During the investigation, it was establsihed that KEXIM has continued to provide APRGs after companies faced financial difficulties and went in cout-supervised restructuring or under workout. As explained before, there is no doubt that these companies were virtually bankrupt. Under these circumstances, it should be questioned whether KEXIM was inspired by pure commercial motifs in granting APRGs.
The fact that KEXIM acted in a commercial manner should be measured through the credit risk assesment of these companies. The GOK has recognised in its Letter of Intent to IMF (10 March 1999) that the specialised banks which includes KEXIM, were inefficient in the risk management. The GOK stated that it will "improve risk management including: (i) systems to better evaluate credit risk, manage and administer loans, and limit credit exposure; (ii) systems to monitor and control risk (this would include interest rate, credit, market, and operational risk) on a bank-wide basis; and (iii) systems to evaluate compliance with established guidelines for risk management and internal audits."
Consequently, KEXIM has provided APRGs without making an adequate credit risk adjustment to the APRG premiums.
3. The GOK has provided extensive capital contributions to KEXIM
The complainant has already submitted information which alleged that KEXIM has received capital contributions in 1997, 1998 and 1999 which strongly indicates KEXIM could not cover the costs of its operations.
According to the 1999 annual accounts, the paid-in capital of KEXIM was increased by W800 billion through capital subscriptions of the GOK (W100 billion) and the Bank of Korea (W700 billion). KEXIM describes this capital increase "as part of the Bank's effort to continuously strengthen its capital base to meet the customer's loan needs".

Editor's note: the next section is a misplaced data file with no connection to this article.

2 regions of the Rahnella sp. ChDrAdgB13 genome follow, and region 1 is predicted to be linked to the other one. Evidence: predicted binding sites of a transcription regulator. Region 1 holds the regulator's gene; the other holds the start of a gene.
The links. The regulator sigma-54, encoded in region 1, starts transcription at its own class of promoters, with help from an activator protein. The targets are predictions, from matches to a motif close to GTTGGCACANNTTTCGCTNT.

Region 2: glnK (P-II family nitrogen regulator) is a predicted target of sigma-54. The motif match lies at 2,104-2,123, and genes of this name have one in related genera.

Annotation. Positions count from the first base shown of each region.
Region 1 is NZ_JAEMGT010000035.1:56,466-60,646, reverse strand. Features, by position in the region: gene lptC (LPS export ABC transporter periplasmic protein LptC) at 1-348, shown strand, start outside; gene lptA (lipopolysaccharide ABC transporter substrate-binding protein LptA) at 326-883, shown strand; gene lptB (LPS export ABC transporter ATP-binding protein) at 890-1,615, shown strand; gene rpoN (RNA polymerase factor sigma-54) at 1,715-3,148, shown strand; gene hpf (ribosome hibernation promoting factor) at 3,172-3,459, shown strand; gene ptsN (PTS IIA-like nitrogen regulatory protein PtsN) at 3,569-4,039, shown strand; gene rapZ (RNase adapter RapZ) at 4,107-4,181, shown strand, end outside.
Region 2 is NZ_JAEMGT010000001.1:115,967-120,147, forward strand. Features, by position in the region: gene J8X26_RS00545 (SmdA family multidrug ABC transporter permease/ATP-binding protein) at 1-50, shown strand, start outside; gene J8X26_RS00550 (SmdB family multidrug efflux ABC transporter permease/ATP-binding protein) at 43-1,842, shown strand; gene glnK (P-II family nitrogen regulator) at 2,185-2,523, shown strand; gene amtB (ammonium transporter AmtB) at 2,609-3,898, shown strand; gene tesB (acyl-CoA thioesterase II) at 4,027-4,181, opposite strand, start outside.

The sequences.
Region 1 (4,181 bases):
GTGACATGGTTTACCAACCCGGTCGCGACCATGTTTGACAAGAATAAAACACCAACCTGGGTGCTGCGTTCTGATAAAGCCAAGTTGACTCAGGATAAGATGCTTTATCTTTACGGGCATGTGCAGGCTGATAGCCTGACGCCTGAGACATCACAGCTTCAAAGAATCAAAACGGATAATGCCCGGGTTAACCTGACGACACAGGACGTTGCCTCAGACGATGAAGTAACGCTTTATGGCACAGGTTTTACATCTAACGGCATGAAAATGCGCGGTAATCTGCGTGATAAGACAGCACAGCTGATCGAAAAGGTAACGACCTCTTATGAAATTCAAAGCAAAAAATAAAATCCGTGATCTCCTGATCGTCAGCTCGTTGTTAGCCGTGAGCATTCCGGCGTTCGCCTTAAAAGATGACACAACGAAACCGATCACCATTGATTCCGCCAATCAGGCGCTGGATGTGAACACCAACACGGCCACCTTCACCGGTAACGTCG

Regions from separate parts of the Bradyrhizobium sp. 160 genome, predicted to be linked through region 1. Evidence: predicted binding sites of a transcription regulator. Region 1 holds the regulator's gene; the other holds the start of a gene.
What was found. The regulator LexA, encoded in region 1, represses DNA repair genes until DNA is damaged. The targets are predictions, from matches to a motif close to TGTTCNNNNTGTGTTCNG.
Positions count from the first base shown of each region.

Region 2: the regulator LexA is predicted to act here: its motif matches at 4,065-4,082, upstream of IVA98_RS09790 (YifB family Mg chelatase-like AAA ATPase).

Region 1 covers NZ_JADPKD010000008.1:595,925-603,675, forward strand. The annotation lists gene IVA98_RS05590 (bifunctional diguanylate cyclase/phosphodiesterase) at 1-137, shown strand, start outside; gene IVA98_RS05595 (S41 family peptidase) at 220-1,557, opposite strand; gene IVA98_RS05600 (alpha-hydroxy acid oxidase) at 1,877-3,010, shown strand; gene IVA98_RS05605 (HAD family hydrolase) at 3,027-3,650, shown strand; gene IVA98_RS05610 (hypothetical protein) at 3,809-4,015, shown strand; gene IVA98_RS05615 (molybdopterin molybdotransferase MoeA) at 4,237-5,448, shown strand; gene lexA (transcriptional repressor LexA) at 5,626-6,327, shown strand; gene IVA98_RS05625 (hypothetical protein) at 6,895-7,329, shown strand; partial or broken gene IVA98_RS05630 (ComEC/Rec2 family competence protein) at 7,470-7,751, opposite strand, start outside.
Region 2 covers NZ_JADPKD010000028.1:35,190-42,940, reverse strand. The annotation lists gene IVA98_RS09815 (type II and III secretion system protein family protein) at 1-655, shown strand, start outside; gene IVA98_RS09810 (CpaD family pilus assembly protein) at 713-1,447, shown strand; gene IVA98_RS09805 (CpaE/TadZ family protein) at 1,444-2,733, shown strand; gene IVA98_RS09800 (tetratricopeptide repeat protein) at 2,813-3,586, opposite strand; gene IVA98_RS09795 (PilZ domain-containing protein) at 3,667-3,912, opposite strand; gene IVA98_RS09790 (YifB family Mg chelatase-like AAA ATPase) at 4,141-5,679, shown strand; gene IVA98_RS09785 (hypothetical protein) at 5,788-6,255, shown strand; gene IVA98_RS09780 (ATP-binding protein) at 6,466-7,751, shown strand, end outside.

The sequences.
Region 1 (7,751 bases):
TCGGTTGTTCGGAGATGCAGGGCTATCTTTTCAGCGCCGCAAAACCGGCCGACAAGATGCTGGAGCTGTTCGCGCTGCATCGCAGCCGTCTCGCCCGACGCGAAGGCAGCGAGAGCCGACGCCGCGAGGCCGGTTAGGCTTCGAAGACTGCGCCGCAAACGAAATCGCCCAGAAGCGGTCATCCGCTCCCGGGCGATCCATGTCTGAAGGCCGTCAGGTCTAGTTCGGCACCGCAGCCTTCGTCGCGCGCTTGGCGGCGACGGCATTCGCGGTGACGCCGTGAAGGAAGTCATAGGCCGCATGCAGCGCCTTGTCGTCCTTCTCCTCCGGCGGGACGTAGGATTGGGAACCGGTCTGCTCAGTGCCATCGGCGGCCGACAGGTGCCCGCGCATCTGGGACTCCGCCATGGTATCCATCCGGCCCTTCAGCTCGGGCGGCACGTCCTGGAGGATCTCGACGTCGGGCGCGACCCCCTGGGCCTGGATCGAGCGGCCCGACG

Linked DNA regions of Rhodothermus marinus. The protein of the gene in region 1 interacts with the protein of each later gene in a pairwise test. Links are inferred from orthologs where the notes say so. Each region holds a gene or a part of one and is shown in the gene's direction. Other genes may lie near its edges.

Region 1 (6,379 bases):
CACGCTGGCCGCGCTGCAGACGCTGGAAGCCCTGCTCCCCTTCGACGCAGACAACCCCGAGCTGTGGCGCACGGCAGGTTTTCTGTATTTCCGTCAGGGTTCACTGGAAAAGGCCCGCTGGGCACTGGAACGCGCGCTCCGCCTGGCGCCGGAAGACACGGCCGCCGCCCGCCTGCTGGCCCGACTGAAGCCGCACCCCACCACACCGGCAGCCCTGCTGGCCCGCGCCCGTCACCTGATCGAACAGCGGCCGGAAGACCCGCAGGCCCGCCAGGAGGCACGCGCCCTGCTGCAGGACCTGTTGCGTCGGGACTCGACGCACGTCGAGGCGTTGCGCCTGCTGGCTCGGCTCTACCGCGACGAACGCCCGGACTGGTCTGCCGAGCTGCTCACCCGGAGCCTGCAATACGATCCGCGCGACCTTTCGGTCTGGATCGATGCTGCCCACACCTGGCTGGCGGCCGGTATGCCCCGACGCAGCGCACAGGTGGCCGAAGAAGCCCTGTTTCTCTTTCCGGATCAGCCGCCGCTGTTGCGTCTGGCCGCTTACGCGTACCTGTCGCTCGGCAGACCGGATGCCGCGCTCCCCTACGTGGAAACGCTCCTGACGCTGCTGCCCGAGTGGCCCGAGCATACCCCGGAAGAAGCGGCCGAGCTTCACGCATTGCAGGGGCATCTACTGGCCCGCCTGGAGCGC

At the beginning of 1999, the paid-in capital of KEXIM was W1,257 billion.
Consequently, the capital of KEXIM was during 1999 increased by 63%. On the other hand, the bank's loan disbursements increased in 1999 by 17%. It is therefore difficult to justify that the customer's needs or the future loan targets were the main reason for this capital increase. Combined with the large amount of outstanding debt which is classified below normal, it can only be concluded that the APRG scheme is not able to cover operating costs and losses.
In conclusion, on the basis of these factors, the advance payment guarantees are at premia which are inadequate to cover long-term operating costs of the APRG programme. It is not in conformity with item (j) of Annex I to the ASCM and therefore constitutes an export subsidy under Article 3.1(a) ASCM.
With regard to the export credits and loans CESA claims that Kexim financing was hardly above LIBOR and well below the OECD minimum interest rates which the WTO Appellate Body (Canada-Civilian Aircraft) has deemed an appropriate market benchmark for determining whether a government has provided preferential interest rates.